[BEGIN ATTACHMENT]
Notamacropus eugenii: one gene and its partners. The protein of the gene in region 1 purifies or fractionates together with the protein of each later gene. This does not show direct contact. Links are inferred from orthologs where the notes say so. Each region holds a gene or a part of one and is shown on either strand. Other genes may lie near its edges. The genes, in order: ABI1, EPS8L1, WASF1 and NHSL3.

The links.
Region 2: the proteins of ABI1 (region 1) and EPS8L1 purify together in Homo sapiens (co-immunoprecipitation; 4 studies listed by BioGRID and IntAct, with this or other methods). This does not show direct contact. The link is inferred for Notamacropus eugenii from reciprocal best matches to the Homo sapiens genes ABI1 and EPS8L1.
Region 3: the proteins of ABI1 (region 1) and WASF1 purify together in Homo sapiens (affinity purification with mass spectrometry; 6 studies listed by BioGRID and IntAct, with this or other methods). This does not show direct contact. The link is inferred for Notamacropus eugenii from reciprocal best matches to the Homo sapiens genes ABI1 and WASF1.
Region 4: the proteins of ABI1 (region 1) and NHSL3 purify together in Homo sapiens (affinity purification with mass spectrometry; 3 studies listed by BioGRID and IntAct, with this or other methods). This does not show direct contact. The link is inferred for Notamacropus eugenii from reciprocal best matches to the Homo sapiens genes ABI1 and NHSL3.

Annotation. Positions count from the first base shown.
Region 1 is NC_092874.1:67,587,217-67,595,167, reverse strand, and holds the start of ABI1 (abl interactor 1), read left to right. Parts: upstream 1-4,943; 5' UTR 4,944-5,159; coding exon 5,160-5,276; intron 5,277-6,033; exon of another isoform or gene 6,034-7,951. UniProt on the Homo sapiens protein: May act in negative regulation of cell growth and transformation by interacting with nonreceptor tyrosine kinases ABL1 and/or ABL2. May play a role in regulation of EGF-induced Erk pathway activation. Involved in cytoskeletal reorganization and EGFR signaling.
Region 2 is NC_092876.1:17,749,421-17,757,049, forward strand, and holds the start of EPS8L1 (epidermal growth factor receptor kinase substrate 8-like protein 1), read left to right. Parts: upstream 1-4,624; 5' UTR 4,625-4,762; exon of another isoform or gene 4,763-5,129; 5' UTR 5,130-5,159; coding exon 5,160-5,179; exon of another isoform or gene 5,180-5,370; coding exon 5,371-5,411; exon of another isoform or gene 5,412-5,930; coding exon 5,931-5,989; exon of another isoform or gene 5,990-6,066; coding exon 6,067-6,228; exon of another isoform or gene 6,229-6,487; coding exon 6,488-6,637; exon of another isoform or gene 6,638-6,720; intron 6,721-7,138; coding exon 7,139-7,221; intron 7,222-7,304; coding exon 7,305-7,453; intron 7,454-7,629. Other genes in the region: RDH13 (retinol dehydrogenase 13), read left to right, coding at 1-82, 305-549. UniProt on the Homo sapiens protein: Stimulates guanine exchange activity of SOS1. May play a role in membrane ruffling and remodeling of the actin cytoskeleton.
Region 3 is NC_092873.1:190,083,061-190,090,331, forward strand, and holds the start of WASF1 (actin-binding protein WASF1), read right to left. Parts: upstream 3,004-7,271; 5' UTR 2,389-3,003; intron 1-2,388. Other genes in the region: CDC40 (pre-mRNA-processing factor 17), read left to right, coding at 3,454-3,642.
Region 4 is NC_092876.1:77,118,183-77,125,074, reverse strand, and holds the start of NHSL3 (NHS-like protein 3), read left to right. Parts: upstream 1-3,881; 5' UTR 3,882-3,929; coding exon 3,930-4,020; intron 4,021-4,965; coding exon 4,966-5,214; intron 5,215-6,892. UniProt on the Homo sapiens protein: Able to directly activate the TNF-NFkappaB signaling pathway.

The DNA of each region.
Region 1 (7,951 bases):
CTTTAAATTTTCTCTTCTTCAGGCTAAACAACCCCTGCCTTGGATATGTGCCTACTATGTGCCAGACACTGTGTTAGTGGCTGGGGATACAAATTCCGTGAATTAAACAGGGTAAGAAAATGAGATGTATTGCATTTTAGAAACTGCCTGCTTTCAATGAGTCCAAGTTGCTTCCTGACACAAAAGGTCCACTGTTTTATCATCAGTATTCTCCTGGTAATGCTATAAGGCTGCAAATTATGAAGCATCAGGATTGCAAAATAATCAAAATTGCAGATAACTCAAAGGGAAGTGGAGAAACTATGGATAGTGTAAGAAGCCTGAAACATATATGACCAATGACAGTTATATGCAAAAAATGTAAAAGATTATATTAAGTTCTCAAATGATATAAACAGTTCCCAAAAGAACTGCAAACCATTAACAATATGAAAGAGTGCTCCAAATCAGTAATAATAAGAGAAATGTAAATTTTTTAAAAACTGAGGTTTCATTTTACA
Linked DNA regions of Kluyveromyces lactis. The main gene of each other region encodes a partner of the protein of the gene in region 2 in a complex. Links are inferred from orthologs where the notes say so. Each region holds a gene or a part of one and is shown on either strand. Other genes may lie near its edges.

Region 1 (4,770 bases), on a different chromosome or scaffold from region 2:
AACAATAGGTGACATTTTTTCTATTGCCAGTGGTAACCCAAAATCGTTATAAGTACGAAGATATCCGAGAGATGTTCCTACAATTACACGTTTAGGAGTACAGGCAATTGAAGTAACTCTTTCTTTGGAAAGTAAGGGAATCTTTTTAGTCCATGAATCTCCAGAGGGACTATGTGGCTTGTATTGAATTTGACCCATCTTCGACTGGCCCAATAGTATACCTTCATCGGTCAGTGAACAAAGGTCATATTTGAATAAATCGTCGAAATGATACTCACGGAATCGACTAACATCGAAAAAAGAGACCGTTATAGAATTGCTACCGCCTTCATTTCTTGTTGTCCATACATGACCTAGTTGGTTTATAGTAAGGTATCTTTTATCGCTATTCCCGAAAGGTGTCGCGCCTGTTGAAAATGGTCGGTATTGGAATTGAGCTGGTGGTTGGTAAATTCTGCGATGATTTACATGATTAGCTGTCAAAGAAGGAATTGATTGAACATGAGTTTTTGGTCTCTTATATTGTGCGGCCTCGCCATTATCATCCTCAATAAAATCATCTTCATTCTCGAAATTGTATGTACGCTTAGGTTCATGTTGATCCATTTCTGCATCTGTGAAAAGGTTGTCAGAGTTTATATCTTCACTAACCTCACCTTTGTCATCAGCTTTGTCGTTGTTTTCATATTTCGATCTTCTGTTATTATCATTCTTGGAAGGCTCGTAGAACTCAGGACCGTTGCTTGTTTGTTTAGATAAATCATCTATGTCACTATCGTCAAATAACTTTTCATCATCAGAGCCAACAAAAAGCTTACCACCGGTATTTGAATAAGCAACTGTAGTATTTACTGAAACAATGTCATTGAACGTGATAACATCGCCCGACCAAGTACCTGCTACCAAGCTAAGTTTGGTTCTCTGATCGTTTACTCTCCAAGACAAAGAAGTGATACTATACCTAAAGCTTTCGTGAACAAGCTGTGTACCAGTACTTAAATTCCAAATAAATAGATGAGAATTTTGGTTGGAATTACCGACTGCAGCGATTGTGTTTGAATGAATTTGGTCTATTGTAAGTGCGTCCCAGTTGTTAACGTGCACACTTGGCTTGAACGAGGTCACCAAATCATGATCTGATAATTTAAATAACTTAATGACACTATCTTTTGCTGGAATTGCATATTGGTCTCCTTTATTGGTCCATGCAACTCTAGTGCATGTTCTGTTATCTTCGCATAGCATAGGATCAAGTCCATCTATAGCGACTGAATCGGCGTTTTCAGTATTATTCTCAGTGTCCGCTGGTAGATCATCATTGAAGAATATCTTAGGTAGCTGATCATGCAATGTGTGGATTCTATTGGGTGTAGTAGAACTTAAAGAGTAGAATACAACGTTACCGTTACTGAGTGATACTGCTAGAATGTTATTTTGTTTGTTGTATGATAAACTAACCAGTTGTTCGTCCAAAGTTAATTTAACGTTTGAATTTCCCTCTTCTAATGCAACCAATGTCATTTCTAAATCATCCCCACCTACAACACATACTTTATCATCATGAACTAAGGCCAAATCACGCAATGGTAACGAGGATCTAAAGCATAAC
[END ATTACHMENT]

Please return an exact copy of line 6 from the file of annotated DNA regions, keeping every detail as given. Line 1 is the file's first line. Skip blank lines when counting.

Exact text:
Annotation. Positions count from the first base shown.